So by the time my friends got off the bus and knocked on the door, I was ready to go. Mother had made up my face in dead-white pancake so I would look more like a recently deceased corpse, and I could have stepped out of a 1955 sock hop. We were in the middle of setting up some of Jackie's old dolls in assorted roles as hanged people, demons or goblins, using old fabric scraps and makeup. My friends all stared around the living room and then at me. "You look GREAT, Toni!" exclaimed Susan. "Where'd you get that poodle skirt?"

"It was my aunt's," I said. "You're just in time, we need a lot of help in here."

So the preparations went on. I helped Mother set up a card table at the exit so kids could pick up candy as a reward for surviving the haunted house. Diane helped put orange nightlights in strategic spots. We set around ceramic pumpkins containing tealight candles, which we would light as soon as we saw the first gangs of trick-or-treaters beginning to make their rounds. That meant we'd have to keep watch starting around five or so. At the séance scene we put up a large industrial-style flashlight, pilfered from Dad's workbench in the garage, so that people could see the scene we planned to enact there.

Mother set herself up as a gypsy telling fortunes and hid her pale-blonde hair under a long black wig. Then she put on colorful clothes and makeup, about ten necklaces and two dozen bracelets, and a ring on every finger except her thumbs. She even found a bright-red scarf for her hair and a pair of huge gold hoop earrings.

"Mom," called Jackie, "I need help with this green makeup!" She was going to be a witch.

"Could I use some food coloring, Mrs. Karlsen?" asked Sharon, preparing to mix up her fake blood. She was already decked out like the Bride of Frankenstein, right down to the white streak in her dark hair.

Susan and I, meantime, were surveying the séance scene. "I think this'll probably do," she mused, "but it's too bad you don't have a black cat." She was wearing a huge white lab coat and had even scrounged up a stethoscope from somewhere.

That was when I remembered something. "My little sister has a stuffed black cat she got for her birthday," I said. "It'd be perfect - it has these really neat eyes. Flip a switch and they glow in the dark."

"Cool!" Susan exclaimed. "Quick, go get it."

So we added Kristen's black cat to our haunted house, and tried to think of some other stuff to do. Jackie had been hanging knotted strings that were supposed to be cobwebs and was now tying big black plastic spiders to each one. Diane emerged from the kitchen, where Mother was still helping Sharon mix the fake blood, and said, "You know what we need? Sound effects! We gotta have thunder and creaky doors and scary moans and howling wolves and screaming. And creepy music if we can get it."

"The 'Dark Shadows' theme song," Susan said. "That'd be perfect. My mother watched that when I was a little kid. I used to lie in bed at night and listen to that weird music coming down the hallway. It always gave me the creeps."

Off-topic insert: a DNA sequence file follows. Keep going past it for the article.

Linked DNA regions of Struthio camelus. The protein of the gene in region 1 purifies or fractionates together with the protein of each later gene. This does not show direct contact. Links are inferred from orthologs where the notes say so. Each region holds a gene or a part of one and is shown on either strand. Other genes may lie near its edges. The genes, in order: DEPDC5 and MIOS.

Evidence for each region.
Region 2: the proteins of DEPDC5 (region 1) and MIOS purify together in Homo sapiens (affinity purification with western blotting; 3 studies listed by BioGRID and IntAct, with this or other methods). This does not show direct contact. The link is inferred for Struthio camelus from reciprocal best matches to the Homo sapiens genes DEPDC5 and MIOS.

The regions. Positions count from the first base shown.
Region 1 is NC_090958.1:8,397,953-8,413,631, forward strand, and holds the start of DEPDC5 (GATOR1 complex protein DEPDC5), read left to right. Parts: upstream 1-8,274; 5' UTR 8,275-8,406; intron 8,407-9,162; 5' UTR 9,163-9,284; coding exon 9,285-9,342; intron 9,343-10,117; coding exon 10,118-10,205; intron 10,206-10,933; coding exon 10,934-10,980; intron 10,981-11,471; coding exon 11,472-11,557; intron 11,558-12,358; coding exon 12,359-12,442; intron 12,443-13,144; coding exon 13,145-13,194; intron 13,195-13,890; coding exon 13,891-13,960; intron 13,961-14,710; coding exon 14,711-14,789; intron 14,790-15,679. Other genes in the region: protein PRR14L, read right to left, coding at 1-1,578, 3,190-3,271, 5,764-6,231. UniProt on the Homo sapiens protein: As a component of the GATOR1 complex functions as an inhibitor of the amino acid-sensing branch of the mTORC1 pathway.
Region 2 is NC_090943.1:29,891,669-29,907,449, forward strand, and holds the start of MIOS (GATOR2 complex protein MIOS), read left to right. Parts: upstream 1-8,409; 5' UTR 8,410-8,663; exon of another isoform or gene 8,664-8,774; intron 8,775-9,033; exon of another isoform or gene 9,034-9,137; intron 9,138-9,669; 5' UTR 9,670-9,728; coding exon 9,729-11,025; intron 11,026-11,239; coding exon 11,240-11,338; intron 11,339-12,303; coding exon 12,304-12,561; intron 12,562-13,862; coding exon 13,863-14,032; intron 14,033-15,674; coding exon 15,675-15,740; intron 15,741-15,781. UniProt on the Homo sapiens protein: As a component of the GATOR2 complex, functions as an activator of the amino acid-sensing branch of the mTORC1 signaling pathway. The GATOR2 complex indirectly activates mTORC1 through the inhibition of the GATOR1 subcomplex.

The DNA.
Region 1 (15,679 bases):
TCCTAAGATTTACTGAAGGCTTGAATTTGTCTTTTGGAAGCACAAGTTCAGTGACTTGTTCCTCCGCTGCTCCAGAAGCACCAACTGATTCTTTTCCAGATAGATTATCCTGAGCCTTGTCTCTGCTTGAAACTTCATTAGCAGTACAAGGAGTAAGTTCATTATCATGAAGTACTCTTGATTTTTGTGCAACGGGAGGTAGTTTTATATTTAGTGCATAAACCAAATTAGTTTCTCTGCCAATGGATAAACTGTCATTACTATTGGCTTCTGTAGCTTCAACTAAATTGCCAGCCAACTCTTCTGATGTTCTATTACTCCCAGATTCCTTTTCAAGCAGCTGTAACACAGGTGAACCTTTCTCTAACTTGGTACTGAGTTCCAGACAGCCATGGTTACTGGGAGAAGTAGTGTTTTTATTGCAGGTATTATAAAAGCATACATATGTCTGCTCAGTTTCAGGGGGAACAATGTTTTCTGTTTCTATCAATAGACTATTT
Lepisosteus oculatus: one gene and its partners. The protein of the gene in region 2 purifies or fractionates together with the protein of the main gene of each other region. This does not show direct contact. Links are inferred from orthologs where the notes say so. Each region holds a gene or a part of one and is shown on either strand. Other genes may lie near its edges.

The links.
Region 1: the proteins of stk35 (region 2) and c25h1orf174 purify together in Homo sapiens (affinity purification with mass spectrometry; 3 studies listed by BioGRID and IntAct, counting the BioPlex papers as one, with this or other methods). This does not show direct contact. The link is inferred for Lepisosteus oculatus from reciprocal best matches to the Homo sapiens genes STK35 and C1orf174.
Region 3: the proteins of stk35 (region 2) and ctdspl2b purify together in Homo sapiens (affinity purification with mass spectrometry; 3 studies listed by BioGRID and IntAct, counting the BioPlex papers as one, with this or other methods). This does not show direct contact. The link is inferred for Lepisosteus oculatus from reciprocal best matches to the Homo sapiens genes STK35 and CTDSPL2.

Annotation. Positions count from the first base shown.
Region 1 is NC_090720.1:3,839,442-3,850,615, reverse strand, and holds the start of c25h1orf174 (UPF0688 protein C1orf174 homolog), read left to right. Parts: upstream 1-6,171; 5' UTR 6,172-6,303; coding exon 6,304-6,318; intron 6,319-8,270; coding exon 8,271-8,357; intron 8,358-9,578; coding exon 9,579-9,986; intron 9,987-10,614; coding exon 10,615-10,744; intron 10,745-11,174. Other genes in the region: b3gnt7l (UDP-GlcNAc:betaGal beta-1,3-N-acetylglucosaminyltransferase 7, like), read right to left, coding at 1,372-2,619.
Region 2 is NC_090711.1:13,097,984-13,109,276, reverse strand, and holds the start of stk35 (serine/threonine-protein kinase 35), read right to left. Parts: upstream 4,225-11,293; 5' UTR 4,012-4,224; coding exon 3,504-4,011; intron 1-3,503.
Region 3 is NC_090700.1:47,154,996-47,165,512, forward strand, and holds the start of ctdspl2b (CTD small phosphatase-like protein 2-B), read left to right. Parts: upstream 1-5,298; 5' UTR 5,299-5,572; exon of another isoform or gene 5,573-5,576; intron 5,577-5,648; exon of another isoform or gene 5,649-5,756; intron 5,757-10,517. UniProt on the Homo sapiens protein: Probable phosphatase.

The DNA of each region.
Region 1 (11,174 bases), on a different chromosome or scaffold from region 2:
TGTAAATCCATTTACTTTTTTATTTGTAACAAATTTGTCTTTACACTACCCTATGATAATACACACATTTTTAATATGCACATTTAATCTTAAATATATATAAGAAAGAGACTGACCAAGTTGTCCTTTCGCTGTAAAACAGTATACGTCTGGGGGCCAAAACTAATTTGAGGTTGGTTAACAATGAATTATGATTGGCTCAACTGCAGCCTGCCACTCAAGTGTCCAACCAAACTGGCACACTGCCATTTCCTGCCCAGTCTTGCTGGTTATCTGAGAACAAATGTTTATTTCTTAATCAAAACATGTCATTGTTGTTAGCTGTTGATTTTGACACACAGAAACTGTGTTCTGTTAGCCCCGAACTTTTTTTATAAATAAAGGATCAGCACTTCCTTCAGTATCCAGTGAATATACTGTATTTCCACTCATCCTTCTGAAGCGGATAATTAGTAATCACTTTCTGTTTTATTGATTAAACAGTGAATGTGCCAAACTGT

"I remember that," I said. "Actually, I think my parents might have a record someplace that would fit the bill. Let's go see if we can find it."

We might not have the "Dark Shadows" theme song, but there was an ancient LP full of dirgelike organ music that made me think of vampires and Igor and Frankenstein trying to make his monster come alive. So we used that as a background for the other scary noises Diane had mentioned, making two tapes at the same time on Jackie's and my portable cassette recorders so that we could have one tape going all the time while we rewound the other one. Jackie would be in charge of keeping the noises going.

Once we got done with our tapes, we found Jackie at the kitchen table, stirring something vile-looking in a black Dutch oven Mother must have given her. She grinned at us when we came in. "Hey, you guys, taste my witch's brew," she invited, lifting a ladle out of the stuff in the pot.

We tried it and looked at one another. "It kind of tastes like Coke," Susan said.

"Wait a minute, I've tasted this before," Sharon exclaimed. "It was at some party I went to when I was ten or so. It's 'suicide'. That's when you mix up all different kinds of soda."

"Weird," I said. The stuff had tasted pretty odd, even though it was sweet.

"Aw, you just don't know how to have fun," Diane said and smirked. "This stuff is a staple at summer camp. You're a sissy there if you drink anything besides suicide. So of course, practically everybody drank it."

Jackie lugged her "witch's brew" into the living room and put it on a second card table, and hid her cassette recorder and the two tapes behind it. By now we had done just about all we could do. Diane would be the first "attraction," leaping out in front of people trying to bite them on their necks. Anybody who refused to go the course alone was to be branded a coward by Sharon, next in line with her blood-spattered Bride of Frankenstein (complete with an enormous plastic green Frankenstein-monster head, mounted on a cloth-covered table and lit from within by a small flashlight). Susan and I came third in our séance scene, and then Jackie would offer everyone some of her witches' brew while handling the tapes. She put the recorder on top volume so it could be heard clearly. At the end, Mother would pass out the candy on people's way out; she even had Kristen dressed up like a little gypsy.